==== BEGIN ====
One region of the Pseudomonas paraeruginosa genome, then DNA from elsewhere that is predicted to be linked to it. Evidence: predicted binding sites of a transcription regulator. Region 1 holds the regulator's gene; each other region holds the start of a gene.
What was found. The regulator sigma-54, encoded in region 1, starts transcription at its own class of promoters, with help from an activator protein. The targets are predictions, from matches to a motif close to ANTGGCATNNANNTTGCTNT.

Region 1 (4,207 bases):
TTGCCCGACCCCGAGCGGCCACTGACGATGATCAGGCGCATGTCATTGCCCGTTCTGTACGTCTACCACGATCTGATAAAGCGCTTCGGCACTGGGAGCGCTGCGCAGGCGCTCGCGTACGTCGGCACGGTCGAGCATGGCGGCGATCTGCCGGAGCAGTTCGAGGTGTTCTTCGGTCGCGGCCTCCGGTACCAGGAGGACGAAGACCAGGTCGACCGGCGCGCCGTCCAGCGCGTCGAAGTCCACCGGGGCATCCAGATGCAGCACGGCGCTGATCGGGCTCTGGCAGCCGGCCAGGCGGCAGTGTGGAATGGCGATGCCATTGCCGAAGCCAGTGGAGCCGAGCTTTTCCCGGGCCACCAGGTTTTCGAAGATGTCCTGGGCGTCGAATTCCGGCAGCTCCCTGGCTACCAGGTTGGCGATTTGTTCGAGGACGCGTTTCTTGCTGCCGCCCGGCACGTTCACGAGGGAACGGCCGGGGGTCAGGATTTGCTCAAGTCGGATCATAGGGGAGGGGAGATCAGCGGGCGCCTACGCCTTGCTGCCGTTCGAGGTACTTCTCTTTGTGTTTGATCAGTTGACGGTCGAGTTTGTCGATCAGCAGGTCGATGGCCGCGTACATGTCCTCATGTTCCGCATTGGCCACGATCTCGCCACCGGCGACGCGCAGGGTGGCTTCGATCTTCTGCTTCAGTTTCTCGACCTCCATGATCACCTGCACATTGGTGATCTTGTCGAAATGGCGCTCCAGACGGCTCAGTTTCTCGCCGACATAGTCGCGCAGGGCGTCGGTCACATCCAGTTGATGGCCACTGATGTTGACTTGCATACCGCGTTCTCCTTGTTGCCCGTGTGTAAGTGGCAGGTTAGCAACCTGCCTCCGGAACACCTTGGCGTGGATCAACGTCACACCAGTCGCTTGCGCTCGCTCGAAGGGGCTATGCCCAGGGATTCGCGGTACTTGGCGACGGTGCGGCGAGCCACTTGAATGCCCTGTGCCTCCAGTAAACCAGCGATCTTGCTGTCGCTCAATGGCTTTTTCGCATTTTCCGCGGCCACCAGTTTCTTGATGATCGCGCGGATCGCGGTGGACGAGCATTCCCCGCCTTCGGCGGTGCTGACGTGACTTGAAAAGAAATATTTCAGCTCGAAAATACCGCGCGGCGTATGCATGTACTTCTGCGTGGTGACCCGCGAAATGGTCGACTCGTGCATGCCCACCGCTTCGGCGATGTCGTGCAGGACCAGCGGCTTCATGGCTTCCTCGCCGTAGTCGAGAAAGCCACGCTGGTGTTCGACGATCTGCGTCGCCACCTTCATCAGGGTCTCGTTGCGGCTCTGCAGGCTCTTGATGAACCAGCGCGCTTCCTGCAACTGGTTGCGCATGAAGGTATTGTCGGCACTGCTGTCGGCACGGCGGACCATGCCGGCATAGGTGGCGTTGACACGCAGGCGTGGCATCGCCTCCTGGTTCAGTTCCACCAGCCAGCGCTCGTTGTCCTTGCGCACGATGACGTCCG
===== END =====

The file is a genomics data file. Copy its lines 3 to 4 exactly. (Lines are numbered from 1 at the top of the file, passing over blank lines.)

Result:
Region 1 (4,207 bases):
TTGCCCGACCCCGAGCGGCCACTGACGATGATCAGGCGCATGTCATTGCCCGTTCTGTACGTCTACCACGATCTGATAAAGCGCTTCGGCACTGGGAGCGCTGCGCAGGCGCTCGCGTACGTCGGCACGGTCGAGCATGGCGGCGATCTGCCGGAGCAGTTCGAGGTGTTCTTCGGTCGCGGCCTCCGGTACCAGGAGGACGAAGACCAGGTCGACCGGCGCGCCGTCCAGCGCGTCGAAGTCCACCGGGGCATCCAGATGCAGCACGGCGCTGATCGGGCTCTGGCAGCCGGCCAGGCGGCAGTGTGGAATGGCGATGCCATTGCCGAAGCCAGTGGAGCCGAGCTTTTCCCGGGCCACCAGGTTTTCGAAGATGTCCTGGGCGTCGAATTCCGGCAGCTCCCTGGCTACCAGGTTGGCGATTTGTTCGAGGACGCGTTTCTTGCTGCCGCCCGGCACGTTCACGAGGGAACGGCCGGGGGTCAGGATTTGCTCAAGTCGGATCATAGGGGAGGGGAGATCAGCGGGCGCCTACGCCTTGCTGCCGTTCGAGGTACTTCTCTTTGTGTTTGATCAGTTGACGGTCGAGTTTGTCGATCAGCAGGTCGATGGCCGCGTACATGTCCTCATGTTCCGCATTGGCCACGATCTCGCCACCGGCGACGCGCAGGGTGGCTTCGATCTTCTGCTTCAGTTTCTCGACCTCCATGATCACCTGCACATTGGTGATCTTGTCGAAATGGCGCTCCAGACGGCTCAGTTTCTCGCCGACATAGTCGCGCAGGGCGTCGGTCACATCCAGTTGATGGCCACTGATGTTGACTTGCATACCGCGTTCTCCTTGTTGCCCGTGTGTAAGTGGCAGGTTAGCAACCTGCCTCCGGAACACCTTGGCGTGGATCAACGTCACACCAGTCGCTTGCGCTCGCTCGAAGGGGCTATGCCCAGGGATTCGCGGTACTTGGCGACGGTGCGGCGAGCCACTTGAATGCCCTGTGCCTCCAGTAAACCAGCGATCTTGCTGTCGCTCAATGGCTTTTTCGCATTTTCCGCGGCCACCAGTTTCTTGATGATCGCGCGGATCGCGGTGGACGAGCATTCCCCGCCTTCGGCGGTGCTGACGTGACTTGAAAAGAAATATTTCAGCTCGAAAATACCGCGCGGCGTATGCATGTACTTCTGCGTGGTGACCCGCGAAATGGTCGACTCGTGCATGCCCACCGCTTCGGCGATGTCGTGCAGGACCAGCGGCTTCATGGCTTCCTCGCCGTAGTCGAGAAAGCCACGCTGGTGTTCGACGATCTGCGTCGCCACCTTCATCAGGGTCTCGTTGCGGCTCTGCAGGCTCTTGATGAACCAGCGCGCTTCCTGCAACTGGTTGCGCATGAAGGTATTGTCGGCACTGCTGTCGGCACGGCGGACCATGCCGGCATAGGTGGCGTTGACACGCAGGCGTGGCATCGCCTCCTGGTTCAGTTCCACCAGCCAGCGCTCGTTGTCCTTGCGCACGATGACGTCCG